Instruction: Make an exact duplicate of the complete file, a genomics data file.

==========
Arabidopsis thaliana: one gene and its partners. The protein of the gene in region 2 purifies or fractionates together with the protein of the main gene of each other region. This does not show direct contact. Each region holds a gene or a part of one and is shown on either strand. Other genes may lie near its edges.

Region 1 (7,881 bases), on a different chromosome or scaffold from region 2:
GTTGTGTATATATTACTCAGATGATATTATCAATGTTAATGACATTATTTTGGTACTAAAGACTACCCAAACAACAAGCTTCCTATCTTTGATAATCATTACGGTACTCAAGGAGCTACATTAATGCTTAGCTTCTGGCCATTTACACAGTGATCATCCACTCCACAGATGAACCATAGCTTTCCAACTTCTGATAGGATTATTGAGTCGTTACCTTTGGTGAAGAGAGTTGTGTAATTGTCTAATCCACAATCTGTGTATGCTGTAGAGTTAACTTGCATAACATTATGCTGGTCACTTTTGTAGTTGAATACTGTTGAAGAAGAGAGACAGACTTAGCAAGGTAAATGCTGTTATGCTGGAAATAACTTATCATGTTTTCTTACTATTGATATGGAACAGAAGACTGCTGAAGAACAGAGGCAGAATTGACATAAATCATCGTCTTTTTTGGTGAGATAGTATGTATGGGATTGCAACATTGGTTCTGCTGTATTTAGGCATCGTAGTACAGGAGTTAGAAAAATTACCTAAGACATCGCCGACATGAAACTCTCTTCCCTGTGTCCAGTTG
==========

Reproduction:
Arabidopsis thaliana: one gene and its partners. The protein of the gene in region 2 purifies or fractionates together with the protein of the main gene of each other region. This does not show direct contact. Each region holds a gene or a part of one and is shown on either strand. Other genes may lie near its edges.

Region 1 (7,881 bases), on a different chromosome or scaffold from region 2:
GTTGTGTATATATTACTCAGATGATATTATCAATGTTAATGACATTATTTTGGTACTAAAGACTACCCAAACAACAAGCTTCCTATCTTTGATAATCATTACGGTACTCAAGGAGCTACATTAATGCTTAGCTTCTGGCCATTTACACAGTGATCATCCACTCCACAGATGAACCATAGCTTTCCAACTTCTGATAGGATTATTGAGTCGTTACCTTTGGTGAAGAGAGTTGTGTAATTGTCTAATCCACAATCTGTGTATGCTGTAGAGTTAACTTGCATAACATTATGCTGGTCACTTTTGTAGTTGAATACTGTTGAAGAAGAGAGACAGACTTAGCAAGGTAAATGCTGTTATGCTGGAAATAACTTATCATGTTTTCTTACTATTGATATGGAACAGAAGACTGCTGAAGAACAGAGGCAGAATTGACATAAATCATCGTCTTTTTTGGTGAGATAGTATGTATGGGATTGCAACATTGGTTCTGCTGTATTTAGGCATCGTAGTACAGGAGTTAGAAAAATTACCTAAGACATCGCCGACATGAAACTCTCTTCCCTGTGTCCAGTTG